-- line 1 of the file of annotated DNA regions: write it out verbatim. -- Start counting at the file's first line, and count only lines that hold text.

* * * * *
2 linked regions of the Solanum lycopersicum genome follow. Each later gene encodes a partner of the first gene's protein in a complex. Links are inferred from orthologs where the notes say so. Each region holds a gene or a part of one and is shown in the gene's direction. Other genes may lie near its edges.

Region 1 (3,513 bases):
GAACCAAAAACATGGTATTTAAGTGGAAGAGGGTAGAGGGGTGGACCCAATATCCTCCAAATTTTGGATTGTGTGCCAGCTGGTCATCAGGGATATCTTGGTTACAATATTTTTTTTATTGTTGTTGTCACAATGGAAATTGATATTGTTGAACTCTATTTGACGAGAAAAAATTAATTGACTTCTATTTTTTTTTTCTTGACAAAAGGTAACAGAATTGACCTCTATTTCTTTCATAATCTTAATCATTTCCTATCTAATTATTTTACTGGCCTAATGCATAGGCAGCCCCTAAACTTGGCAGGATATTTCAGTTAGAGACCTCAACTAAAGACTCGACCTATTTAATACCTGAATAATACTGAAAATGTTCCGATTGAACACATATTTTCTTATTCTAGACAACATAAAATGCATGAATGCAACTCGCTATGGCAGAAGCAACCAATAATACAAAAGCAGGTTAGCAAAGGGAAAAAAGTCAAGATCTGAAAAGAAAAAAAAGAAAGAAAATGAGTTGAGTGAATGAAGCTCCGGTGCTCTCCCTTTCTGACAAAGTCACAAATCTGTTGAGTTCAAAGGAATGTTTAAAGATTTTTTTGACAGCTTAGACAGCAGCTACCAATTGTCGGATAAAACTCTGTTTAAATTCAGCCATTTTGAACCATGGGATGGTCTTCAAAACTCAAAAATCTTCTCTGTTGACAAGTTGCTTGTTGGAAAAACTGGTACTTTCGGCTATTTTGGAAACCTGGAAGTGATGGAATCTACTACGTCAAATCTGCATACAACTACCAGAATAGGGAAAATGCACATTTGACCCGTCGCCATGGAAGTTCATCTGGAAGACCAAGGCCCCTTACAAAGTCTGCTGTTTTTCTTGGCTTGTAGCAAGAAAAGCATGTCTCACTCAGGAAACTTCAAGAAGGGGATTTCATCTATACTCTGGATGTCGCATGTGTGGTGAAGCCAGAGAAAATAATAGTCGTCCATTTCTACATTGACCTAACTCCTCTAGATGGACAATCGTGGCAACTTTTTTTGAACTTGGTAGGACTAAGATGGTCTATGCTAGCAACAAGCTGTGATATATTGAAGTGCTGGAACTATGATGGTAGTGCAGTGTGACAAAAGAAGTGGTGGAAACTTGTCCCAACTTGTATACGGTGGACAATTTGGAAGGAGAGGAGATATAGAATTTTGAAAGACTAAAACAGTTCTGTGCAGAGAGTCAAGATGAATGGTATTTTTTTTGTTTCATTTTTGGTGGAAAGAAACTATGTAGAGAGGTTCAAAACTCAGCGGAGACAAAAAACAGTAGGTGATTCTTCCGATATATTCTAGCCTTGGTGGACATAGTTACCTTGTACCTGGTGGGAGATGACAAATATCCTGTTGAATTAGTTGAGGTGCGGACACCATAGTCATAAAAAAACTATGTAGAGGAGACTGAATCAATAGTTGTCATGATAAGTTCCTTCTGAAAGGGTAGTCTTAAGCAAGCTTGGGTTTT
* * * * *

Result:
2 linked regions of the Solanum lycopersicum genome follow. Each later gene encodes a partner of the first gene's protein in a complex. Links are inferred from orthologs where the notes say so. Each region holds a gene or a part of one and is shown in the gene's direction. Other genes may lie near its edges.